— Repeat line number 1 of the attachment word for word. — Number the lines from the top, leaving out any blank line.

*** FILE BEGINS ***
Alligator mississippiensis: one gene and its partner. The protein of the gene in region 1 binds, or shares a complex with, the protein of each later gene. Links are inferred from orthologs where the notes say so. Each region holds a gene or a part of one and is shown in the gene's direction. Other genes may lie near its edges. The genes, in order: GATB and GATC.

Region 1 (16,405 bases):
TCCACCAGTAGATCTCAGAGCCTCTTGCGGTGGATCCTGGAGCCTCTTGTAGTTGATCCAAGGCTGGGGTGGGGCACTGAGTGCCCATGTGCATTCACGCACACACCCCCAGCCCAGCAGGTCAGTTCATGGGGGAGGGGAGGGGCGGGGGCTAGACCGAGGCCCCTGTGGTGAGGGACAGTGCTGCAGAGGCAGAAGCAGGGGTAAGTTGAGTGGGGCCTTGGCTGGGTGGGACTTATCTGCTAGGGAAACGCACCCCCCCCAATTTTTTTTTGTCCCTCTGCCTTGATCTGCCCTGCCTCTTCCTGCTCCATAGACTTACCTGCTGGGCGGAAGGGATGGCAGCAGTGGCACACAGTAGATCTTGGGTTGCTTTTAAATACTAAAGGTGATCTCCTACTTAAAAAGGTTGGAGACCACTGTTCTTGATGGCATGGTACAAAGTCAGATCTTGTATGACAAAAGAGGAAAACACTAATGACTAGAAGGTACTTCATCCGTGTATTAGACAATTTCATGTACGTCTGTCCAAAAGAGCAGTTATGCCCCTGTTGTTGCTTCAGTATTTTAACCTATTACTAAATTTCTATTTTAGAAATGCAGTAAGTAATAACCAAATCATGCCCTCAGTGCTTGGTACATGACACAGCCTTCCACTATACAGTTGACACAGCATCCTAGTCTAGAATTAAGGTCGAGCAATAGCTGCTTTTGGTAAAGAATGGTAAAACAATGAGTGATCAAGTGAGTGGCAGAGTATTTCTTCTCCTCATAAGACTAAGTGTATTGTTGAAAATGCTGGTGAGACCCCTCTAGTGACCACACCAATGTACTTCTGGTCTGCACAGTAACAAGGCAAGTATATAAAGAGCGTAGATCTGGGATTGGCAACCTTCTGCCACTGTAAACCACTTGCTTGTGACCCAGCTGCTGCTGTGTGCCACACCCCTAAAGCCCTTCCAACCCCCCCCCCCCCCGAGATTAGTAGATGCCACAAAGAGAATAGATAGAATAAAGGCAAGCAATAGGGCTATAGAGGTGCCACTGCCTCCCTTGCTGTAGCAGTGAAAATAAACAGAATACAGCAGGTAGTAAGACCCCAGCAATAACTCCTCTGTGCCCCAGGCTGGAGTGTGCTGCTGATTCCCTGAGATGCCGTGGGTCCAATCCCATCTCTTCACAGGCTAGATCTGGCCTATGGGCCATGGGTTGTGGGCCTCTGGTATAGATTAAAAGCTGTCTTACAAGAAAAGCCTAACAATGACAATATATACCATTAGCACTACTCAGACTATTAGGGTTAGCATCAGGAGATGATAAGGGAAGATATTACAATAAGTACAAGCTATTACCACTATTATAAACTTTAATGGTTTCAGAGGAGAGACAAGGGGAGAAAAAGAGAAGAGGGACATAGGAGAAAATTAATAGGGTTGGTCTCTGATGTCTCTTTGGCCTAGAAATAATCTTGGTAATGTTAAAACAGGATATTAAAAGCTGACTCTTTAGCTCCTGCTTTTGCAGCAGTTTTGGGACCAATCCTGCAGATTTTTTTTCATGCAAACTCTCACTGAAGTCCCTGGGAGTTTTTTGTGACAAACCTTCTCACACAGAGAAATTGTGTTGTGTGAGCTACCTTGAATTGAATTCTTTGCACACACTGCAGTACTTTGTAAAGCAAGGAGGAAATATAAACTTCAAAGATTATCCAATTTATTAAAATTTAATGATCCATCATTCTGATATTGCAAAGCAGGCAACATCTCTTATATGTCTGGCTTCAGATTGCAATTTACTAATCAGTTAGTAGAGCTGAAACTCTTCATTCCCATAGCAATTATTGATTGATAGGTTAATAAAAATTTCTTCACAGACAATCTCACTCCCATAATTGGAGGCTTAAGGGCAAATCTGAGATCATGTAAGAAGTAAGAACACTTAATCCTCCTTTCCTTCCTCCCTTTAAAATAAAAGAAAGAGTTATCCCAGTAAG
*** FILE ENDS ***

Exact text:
Alligator mississippiensis: one gene and its partner. The protein of the gene in region 1 binds, or shares a complex with, the protein of each later gene. Links are inferred from orthologs where the notes say so. Each region holds a gene or a part of one and is shown in the gene's direction. Other genes may lie near its edges. The genes, in order: GATB and GATC.